Why Don't You Make Me?: Insulated Outdoor Cat Shelter

Recently my upstairs neighbor's cat, Grits, decided to move out of the house.  Seems their new baby has left her completely un-impressed.  They tried time and again to get her back inside and a couple of times succeeded...only to have her insist on being let out again.  So, we made her a nice little tent on the front stoop where she's been living and taking her meals.  (Occupy Somerville)  We assumed she'd come in when Winter got here.  No dice.  So now, with the weather getting dangerously cold outside here in New England, today's project could actually be a life saver.  (I'll be adding that to my resume` now of course: Mandee Rae- crafter, painter, conversationalist, life saver.)

I saw this project on animal lover's Paul & Dru Mudsow's website.  It's a simple shelter made from 2 Rubbermaid containers, here is my experience with it.

To start you'll need:

  • 1- 18 gallon storage bin ($6.99)
  • 1- 10 gallong storage bin ($5.99)
  • roll of silver bubble style home insulation ($15)
  • outdoor electric heating pad ($35) (optional)
  • glue gun 
  • heat gun or hair dryer
  • exacto knife
  • duct tape
  • a sharpie
  • hay (mine was leftover from a gardening project)
Total: $28 (assuming you have items 5-10 at home) / with heating pad: $63

Begin with 2 regular storage bins with lids,
one should fit comfortably inside the other.

Draw a semi-circle big enough for your cat about 6" up from the bottom of the outside bin.  The hole needs to be high to keep the shelter from flooding.

Heat the area to be cut with a hair dryer.  I used the heat gun I have from an embossing project earlier in the year it worked beautifully.

When the area is heated up, cut around your line with an exacto knife or other sharp knife.  
**Careful!  The knife will slice through the plastic quickly now that it's soft.**

Add about an inch of hay to the bottom of the outside bin to fill in any ridges the insulation might miss.  Hay is an excellent natural insulator.

Next, cut a piece of insulation to fit the bottom of the bin leaving enough so that it curves up the sides and leaves no blank spaces.  

I put about 4 layers of insulation on the floor to protect Grits from the cold ground.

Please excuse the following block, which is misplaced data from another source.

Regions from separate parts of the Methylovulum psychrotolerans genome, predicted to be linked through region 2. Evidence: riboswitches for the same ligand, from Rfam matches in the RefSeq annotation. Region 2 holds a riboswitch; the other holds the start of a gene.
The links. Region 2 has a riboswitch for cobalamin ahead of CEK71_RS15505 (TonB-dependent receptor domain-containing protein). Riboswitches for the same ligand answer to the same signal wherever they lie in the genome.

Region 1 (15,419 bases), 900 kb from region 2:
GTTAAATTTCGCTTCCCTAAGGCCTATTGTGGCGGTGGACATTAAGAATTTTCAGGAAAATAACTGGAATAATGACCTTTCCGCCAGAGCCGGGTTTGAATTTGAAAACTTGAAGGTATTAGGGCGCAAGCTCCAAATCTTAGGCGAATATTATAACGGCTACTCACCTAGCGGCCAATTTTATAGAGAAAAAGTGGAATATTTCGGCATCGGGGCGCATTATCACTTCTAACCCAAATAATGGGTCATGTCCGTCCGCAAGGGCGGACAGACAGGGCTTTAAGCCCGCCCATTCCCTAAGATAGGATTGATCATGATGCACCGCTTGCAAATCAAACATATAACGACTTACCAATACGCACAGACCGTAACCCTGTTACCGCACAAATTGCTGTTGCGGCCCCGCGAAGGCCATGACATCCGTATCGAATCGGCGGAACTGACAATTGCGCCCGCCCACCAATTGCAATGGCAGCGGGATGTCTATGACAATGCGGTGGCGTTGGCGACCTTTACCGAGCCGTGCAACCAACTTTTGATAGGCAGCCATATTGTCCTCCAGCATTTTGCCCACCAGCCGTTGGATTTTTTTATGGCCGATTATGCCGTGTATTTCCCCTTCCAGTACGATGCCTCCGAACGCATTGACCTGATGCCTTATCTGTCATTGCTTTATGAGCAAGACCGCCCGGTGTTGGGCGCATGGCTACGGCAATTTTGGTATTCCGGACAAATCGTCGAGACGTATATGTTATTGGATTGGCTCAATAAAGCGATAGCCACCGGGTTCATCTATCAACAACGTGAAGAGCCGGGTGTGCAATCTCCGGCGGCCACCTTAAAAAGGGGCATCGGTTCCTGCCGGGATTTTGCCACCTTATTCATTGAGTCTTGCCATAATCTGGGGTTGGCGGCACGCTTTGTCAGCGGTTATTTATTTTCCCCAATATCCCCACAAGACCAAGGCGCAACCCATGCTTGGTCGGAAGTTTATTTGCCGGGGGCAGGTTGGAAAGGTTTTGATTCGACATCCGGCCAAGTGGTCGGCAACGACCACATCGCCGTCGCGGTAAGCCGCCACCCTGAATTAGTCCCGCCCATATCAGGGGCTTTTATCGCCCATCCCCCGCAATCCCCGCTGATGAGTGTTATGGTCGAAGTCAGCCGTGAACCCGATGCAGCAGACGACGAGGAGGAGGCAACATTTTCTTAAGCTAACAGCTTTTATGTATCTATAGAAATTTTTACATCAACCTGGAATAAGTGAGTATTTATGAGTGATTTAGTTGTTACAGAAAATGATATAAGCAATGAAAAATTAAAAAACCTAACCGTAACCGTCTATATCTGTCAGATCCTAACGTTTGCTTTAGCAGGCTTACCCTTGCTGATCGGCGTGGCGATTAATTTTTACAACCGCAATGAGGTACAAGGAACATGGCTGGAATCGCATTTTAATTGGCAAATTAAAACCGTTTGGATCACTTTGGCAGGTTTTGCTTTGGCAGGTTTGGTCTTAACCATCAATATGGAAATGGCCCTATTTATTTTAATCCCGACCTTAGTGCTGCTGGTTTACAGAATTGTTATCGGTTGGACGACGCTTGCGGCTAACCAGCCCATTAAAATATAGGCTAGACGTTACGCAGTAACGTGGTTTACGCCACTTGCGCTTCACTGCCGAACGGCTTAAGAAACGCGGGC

Continue insulating until the entire bin is completely covered, leaving space for the door.  I double insulated the outside box using my glue gun to keep it in place on the walls. 
I also added a piece of insulation to the bottom of the smaller bin to fill an indentation so there is no place for cold air to hide.

Now place the smaller bin snugly into the insulated bin.  If it's not snug add more insulation and/or fill the empty spaces with hay. 

When you have your bins lined up where you want them, trace the hole onto the smaller bin and, using the same techniques as above, cut out the hole.
The resulting space between the 2 bins needs to be sealed to protect Kitty from rough edges and to seal it from drafts.  
 I used duct tape.  
And then, because it's Christmas, I used some candy cane duct tape I had to make it seasonal.  That part's optional.

Now you're ready to make Kitty's bed.  Lay down about 3 inches of hay in the bottom of the smaller bin for her to make a bed in.  Never use towels for outside cats because they can get wet and freeze!!  Hay doesn't retain moisture like towels and cats will burrow into it making a nice warm bed.  

I double insulated both lids- heat rises, trap all available heat by having a well insulated roof.

Trace around the lids onto the bubble wrap.  You can write on it with a sharpie.

Then cut them out about an inch smaller than the lid and hot glue them on.

Snap the first lid on to create a water tight seal and then add the larger lid.

After you've snapped both lids into place, add a strip of duct tape to the outside bin just to make sure the wind doesn't blow the lid off.  And you're done!  
The cat's body heat will fill up the space and keep it warm all night.  I plan to add a flap door after she is completely comfortable going in through her candy cane entrance.  And now Ms. Grits will be warm, safe and dry all winter.    
**TIP** I sprinkled some cat nip on the hay to get Ms. Grits to go in there originally.  Now that she knows it's safe and sound she goes in whenever she's chilly.  

****UPDATE!**** Grits loves her heating pad!